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End AFL-CIO Support for U.S. Foreign Policy

by staff |
June 3, 2005
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In addition to the internal debates over the future of labor, there are two struggles over foreign policies that will happen at the July convention of the AFL-CIO. One is a campaign underway to get the AFL-CIO to break its ties with the National Endowment for Democracy. A second is to end AFL-CIO support for the state of Israel’s occupation and oppression of Palestine.

Funded by the State Department, the National Endowment for Democracy (NED) was set up under Ronald Reagan in the 1980s. Its mission is “to foster corporate globalism,” and ‘free’ trade agreements. In practice, the NED works to stop revolutions in countries where the U.S. backs the rich people in power. Where pro-people governments are in power, NED works to help overthrow them.

The AFL-CIO has a long history of this kind of activity in foreign affairs. For example, in South America, a military dictatorship was set up in Chile in 1973 under CIA direction. The AFL-CIO, and especially the Teamsters, were involved in overthrowing the previous government there that the U.S. didn’t like. Thousands of Chilean trade unionists died. From involvement like this, it reached the point in the 1970s that activists started calling the union federation the ‘AFL-CIA.’

When the reform leadership under John Sweeney came to power in the AFL-CIO in 1995, unionists and others who oppose U.S. imperialism were hopeful. There were signs that the old departments that had acted against workers abroad were to be dismantled. The International Department, through its Solidarity Center, started doing positive things. For example, they supported the unionists in Colombia who were being targeted by death squads aligned with the pro-U.S. government there.

But then, in 2002, a U.S.-backed coup happened in Venezuela. Patriotic Venezuelans prevented the coup. Following these events, the news came out that the NED and the Solidarity Center had been deeply involved in supporting the efforts to overthrow that democratically elected government. Progressive trade unionists in the U.S. were shocked, and set about to stop something like that from happening again.

Resolution: Create Trust and Unity Among Workers Worldwide

This summer, the AFL-CIO is having their convention in Chicago in July. A resolution entitled, “Building unity and trust among workers worldwide” will be presented there. It was adopted in July 2004 by the California State Federation of Labor, which represents 2.5 million of the 12 million workers in the AFL-CIO.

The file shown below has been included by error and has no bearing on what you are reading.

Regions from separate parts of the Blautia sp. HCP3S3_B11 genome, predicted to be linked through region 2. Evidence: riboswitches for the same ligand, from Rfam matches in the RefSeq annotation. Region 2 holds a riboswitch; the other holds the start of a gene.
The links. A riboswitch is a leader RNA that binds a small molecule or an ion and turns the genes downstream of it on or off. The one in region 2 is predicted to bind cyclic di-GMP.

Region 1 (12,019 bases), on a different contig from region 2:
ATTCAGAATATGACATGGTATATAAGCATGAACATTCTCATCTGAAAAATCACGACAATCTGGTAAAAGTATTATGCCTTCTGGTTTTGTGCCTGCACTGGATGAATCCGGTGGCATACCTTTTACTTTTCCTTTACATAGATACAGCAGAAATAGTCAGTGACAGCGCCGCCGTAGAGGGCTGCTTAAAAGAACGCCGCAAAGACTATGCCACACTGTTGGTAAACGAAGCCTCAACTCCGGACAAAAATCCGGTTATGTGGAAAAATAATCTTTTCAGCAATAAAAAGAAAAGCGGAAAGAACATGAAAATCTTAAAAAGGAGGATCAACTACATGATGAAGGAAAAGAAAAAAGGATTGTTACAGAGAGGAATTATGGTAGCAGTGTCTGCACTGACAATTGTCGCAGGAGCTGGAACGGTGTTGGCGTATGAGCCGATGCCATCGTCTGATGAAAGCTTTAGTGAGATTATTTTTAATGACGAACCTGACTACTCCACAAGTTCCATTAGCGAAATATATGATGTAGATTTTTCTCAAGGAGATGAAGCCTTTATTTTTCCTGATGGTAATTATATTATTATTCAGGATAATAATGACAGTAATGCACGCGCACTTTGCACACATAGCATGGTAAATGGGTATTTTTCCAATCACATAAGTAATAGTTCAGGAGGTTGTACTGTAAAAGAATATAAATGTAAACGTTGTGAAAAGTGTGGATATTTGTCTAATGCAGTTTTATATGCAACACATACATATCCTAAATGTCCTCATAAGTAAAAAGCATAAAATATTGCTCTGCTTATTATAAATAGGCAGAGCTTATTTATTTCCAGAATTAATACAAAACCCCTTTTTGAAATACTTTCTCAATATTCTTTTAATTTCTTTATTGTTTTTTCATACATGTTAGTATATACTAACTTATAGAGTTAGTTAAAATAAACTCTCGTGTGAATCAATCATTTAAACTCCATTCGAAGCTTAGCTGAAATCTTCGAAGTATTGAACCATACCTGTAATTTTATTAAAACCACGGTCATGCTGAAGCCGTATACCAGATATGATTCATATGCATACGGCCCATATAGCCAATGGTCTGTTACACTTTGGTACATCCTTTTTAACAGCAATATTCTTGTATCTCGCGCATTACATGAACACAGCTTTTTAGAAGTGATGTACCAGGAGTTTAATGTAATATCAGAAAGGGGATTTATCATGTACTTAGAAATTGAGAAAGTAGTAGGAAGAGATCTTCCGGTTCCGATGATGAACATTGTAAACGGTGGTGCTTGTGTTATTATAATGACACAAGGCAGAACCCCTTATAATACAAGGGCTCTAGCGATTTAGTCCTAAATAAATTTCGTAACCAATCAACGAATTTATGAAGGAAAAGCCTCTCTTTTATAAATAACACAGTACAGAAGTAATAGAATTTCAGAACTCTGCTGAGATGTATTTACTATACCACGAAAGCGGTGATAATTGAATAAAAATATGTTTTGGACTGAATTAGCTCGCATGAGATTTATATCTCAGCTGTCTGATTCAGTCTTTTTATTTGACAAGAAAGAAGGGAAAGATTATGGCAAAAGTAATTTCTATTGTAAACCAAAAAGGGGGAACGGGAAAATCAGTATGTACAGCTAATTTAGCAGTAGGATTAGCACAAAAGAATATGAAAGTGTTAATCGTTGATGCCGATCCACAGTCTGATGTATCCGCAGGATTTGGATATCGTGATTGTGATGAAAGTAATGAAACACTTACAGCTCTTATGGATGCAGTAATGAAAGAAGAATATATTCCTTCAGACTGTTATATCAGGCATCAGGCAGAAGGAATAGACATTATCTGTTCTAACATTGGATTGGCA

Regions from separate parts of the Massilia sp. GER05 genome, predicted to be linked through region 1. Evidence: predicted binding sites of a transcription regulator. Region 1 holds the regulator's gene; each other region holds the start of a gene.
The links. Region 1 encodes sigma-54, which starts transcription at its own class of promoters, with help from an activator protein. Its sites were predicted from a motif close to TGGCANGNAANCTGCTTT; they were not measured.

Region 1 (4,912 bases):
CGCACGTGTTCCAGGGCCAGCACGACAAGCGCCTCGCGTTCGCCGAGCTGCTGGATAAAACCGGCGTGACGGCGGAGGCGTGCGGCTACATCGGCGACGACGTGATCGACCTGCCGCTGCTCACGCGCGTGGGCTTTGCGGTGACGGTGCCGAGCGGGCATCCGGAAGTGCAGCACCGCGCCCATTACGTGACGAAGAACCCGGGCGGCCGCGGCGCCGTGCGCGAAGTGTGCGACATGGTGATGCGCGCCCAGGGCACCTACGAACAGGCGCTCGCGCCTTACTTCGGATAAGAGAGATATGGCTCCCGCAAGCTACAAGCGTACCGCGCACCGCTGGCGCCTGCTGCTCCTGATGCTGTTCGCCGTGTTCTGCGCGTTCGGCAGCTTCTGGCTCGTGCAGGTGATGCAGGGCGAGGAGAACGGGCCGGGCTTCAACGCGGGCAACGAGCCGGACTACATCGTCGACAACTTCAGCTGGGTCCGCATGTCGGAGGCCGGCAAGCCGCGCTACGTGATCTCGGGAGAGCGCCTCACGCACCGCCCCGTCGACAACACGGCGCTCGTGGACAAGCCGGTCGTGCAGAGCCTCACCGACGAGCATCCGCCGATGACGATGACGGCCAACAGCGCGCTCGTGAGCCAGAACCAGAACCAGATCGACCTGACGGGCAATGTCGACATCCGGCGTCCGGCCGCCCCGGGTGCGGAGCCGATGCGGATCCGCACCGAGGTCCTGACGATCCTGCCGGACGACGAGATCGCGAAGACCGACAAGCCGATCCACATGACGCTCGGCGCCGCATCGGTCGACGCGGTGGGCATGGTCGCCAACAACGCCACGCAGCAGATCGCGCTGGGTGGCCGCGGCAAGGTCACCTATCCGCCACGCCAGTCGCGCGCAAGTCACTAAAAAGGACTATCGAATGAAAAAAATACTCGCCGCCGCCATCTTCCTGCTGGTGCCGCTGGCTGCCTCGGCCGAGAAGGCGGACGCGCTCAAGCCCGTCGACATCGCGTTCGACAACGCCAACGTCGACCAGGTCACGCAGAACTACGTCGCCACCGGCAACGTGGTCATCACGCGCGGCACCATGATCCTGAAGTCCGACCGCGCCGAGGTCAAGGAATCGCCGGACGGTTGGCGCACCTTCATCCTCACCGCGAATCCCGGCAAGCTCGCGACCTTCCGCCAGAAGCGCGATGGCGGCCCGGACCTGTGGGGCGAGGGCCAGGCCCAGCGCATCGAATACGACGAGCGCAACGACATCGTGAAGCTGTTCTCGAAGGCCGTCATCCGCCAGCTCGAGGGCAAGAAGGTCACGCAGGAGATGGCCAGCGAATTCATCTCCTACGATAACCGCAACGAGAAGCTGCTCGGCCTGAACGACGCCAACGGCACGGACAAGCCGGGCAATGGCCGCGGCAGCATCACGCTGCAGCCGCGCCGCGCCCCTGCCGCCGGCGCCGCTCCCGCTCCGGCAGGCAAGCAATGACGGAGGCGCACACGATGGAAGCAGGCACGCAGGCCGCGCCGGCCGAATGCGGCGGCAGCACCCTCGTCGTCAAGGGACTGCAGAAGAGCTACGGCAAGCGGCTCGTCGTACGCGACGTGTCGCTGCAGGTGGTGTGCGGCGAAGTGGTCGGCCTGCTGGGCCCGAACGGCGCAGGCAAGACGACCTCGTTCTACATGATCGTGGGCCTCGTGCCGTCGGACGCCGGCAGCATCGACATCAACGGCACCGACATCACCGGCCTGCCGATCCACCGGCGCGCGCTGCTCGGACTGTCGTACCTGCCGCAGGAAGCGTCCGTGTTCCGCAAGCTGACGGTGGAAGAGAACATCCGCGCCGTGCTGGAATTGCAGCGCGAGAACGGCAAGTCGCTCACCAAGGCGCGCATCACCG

This resolution is about building solidarity with labor movements in other countries. It calls for:

    * Clearing the Air about AFL-CIO involvement in events like the coups in Chile and Venezuela.
    * Detailing involvement in other countries around the world.
    * Ending funding from the U.S. government, particularly the NED, for the Federation’s activities in other countries.
    * Solidarity Center should be funded by union dues, led by union members and members should be informed of its activities.

The Latin American Solidarity Committee is organizing support for this resolution among trade unionists and people who support the struggles of workers here and worldwide. Their statement reads, “Organizing the unorganized, protecting workers’ rights, and building workers’ unity at home and around the world: these are the top priorities for U.S. workers. We cannot afford to support the NED’s waste of taxpayer money and of union members’ energy and resources on projects that undermine workers’ unity. We have a job to do: Organize!”

A rally will be held in Chicago to support the resolution. For more information, and to sign the petition supporting the resolution, visit the Latin American Solidarity Committee website at

Labor For Palestine

Labor For Palestine is a solidarity campaign among labor activists in the U.S. It was founded by organizations including Al Awda, a group that supports the right of the refugees to return to their homes in occupied Palestine, as well as New York City Labor Against the War.

On July 23, one day before the AFL-CIO convention starts, Labor for Palestine (LFP) will hold a national educational conference in Chicago on the issue of Palestine, Labor and the AFL-CIO. They criticize the national AFL-CIO for its support of the U.S. war and occupation of Iraq. In regard to Palestine, LFP is sponsoring a resolution that protests the union federation’s purchases of Israel Bonds. These have helped the Israeli government pursue its continued construction of illegal settlements in the West Bank and Gaza.

LFP invites trade unionists and union locals to endorse and participate in this critical conference: